Ricoh has introduced a new inkjet ink for mainstream print applications that uses soybean oil, requires no water, uses no monomers, is biodegradable and offers optical density with 50% less ink. The ink is especially good for printing on corrugated brown and white boards, and is suitable for de-inking.11

The pièce de résistance may be the cannabis rolling papers from Field Trip. These papers are made of rice and printed with organic vegetable-based ink. Unlike typical blank rolling papers, the Burn Book papers are printed with text from laws that make marijuana possession a crime. These eco-friendly makers like the idea of smoking the opposition – literally.12

Recycle everything

Recycling can be complicated and confusing for the consumer and for recycling companies. Consumers often must consult charts of recyclables, searching to see if an item is recyclable and if it must be disassembled into recyclable elements. For recycling companies, time, energy and money is spent in examining the waste stream, discarding items that have been incorrectly sent for recycling, sorting the plastics from the glass and the paper. Once sorted, recyclers must wash, break down and further process the various materials.

TerraCycle has been in the hard-to-recycle business since 2001. This company collects and repurposes problematic waste and now operates in 20+ countries, recycling billions of individual pieces of waste.13

TerraCycle works with brands, manufacturers and retailers, offering programs for recycling those entities’ hard-to-recycle waste. At the manufacturing level, the company has recycling programs for production-based material like packaging scrap and PPE. TerraCycle’s team can develop logistics to make recycling these materials easier. Consumers (or groups like schools or offices) can join the programs to collect waste that will be sent to TerraCycle. The company works with brands like Dial, with which it has created a recycling stream for elements of Dial soap products like soap dispense pumps and refill packages.14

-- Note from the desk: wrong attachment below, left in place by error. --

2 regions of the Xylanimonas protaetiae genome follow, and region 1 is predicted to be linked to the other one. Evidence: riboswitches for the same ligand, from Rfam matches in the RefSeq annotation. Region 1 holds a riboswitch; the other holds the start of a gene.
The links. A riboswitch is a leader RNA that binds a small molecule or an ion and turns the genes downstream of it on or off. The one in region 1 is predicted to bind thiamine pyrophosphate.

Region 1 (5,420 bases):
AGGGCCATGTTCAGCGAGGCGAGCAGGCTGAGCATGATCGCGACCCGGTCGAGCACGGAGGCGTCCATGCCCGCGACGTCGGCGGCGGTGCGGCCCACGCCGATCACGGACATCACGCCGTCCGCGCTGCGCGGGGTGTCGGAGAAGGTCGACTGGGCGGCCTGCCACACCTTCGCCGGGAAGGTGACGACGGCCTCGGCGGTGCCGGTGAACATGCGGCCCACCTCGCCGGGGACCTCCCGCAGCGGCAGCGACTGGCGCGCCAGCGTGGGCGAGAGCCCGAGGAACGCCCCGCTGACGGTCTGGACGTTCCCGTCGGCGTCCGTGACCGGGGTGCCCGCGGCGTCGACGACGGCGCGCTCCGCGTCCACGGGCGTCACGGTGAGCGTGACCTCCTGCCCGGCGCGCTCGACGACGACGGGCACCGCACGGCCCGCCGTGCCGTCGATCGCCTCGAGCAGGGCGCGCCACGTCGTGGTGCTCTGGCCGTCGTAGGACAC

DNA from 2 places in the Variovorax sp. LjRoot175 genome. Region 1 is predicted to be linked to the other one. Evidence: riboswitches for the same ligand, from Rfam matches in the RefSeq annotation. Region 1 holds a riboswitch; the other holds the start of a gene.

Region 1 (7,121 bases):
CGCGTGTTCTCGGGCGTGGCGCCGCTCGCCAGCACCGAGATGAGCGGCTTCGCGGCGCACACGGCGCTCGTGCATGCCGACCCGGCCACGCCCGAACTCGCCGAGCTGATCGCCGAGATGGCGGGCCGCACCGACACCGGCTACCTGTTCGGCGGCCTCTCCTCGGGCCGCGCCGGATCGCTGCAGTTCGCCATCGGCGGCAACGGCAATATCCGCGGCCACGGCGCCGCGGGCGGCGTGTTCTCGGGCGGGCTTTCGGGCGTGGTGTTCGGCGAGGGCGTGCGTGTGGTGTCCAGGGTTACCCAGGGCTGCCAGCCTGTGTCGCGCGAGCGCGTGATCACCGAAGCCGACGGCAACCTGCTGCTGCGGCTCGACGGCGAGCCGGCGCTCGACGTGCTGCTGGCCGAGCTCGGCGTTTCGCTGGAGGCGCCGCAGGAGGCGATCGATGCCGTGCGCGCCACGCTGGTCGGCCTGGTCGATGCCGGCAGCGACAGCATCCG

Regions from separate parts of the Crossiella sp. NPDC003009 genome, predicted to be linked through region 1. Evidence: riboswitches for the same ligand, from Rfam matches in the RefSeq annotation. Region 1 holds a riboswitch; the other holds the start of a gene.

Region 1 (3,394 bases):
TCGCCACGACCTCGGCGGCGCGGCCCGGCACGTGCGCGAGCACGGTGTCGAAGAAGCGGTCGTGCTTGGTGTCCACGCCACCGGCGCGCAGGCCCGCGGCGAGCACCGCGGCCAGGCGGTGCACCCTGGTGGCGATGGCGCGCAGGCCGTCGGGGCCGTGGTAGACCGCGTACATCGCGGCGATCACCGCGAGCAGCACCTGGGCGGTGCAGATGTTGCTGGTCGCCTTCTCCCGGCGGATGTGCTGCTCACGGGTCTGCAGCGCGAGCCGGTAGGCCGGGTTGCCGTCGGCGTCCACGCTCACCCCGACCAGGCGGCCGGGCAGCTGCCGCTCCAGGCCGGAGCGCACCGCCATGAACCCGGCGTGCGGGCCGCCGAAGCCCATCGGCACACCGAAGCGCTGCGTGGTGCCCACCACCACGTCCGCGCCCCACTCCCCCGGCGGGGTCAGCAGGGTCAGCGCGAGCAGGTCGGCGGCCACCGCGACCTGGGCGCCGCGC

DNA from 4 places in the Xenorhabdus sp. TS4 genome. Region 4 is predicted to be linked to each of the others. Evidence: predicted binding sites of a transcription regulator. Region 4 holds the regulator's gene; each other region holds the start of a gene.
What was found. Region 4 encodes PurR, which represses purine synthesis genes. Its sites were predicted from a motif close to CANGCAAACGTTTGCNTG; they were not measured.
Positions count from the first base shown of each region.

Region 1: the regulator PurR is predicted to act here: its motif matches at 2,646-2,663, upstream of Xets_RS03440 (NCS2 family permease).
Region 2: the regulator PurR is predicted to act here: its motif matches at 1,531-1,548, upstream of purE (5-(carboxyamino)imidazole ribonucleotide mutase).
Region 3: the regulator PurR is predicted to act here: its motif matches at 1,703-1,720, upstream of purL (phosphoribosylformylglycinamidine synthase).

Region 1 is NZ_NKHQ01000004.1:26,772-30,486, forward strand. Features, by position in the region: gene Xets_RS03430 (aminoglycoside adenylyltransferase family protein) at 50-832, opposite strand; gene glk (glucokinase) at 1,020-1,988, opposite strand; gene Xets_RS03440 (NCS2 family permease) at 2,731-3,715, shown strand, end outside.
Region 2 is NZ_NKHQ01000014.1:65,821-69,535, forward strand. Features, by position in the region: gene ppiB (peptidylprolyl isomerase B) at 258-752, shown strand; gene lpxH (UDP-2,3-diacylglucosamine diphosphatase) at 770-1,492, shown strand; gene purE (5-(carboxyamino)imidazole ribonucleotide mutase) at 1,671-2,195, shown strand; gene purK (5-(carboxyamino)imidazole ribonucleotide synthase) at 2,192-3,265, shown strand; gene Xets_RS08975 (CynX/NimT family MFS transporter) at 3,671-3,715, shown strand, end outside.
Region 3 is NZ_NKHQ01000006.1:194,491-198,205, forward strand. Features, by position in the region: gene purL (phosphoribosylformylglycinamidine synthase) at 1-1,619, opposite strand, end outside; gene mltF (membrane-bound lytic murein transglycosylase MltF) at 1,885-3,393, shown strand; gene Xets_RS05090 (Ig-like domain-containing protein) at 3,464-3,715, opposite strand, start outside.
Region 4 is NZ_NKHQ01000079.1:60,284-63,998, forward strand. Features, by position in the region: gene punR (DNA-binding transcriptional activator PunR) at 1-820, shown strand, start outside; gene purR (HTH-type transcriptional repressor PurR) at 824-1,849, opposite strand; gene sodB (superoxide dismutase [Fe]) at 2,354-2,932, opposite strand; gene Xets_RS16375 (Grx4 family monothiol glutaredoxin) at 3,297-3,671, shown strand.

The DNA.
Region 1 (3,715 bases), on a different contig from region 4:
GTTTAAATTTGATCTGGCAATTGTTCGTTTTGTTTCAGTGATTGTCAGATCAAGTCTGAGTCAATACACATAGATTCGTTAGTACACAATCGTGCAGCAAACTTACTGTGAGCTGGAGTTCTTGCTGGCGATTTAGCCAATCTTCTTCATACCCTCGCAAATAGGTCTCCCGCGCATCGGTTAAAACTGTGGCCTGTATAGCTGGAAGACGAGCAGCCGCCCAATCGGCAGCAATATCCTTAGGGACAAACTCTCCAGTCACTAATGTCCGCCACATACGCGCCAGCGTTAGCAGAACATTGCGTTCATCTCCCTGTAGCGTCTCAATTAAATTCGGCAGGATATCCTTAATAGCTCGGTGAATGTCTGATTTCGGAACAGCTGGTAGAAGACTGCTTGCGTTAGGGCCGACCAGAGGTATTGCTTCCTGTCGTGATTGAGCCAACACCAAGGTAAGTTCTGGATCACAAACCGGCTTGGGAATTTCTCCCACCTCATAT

We rarely think of orchestras, bands and musicians as consumers with problematic items to recycle, but these performers have their own waste stream, including items such as guitar strings and reeds from woodwind instruments. TerraCycle has a program for recycling strings, and there are other companies that recycle metal strings into jewelry.15 Reeds – wooden and plastic – can be recycled, too.

TerraCycle also has partnered with Cytiva, a life sciences product manufacturer, to recycle the single-use plastic filters used in laboratories.16

People from all walks of life are finding innovative ways to use less, switch to eco-friendly alternatives, create and design more sustainably, and recycle everything that can be recycled. Keep an eye on these trends. They may become the new normal.


  1. “Smooth Move Awards,” January 10, 2022.
  2. Olivia O’Bryon, “6 Ways To Cut Plastic Out of Your Beauty Routine,” July 29, 2021.
  3. Francesca Brooking, “Panda Packaging Launches Loyalty Scheme For Reusable Coffee Cups,” Pebble Magazine. April 21, 2021.
  5. “Monomaterial jars for effortless recycling,” Cosmetics Business. February 8, 2022.
  6. Julia Wray, “Vetroplas offers new monomaterial and recycled pack ranges,” Cosmetics Business. December 17, 2021.
  7. “Coveris show two recyclable packaging solutions at Compamed,” Medical Plastics News. November 17, 2021.
  8. Alex Kamczyc, “Stora Enso introduces bio-based packaging foam,” Recycling Today. November 30, 2021.
  9. Sprudge Staff, “Meet Circles Coffee, The Ready To Brew New Coffee + Filter Combo,” February 18, 2022.
  10. Alexandru Micu, “Your food may soon come wrapped in self-cleaning, biodegradable plastic inspired by the lotus,” ZME Science. February 10, 2022.
  11. Jo Francis, “Ricoh turns to plant power for new ink,” Printweek. February 18, 2022.
  12. “Now you can literally smoke cannabis possession laws with ‘the burn book’ rolling papers,”
  13. TerraCycle.
  14. Dial Invests In Low-Waste Future with Hand Soap Concentrated Refills and Social Plastic Bottle,” February 16, 2022.
  15. Sophie Hirsh, “The Ultimate Guide to Recycling Guitar Strings, Woodwind Reeds, and More,” Greenmatters. February 21, 2022.
  16. Sarah Ellinwood, “Cytiva Is Turning Plastic Lab Waste Into Something New,” BioBuzz.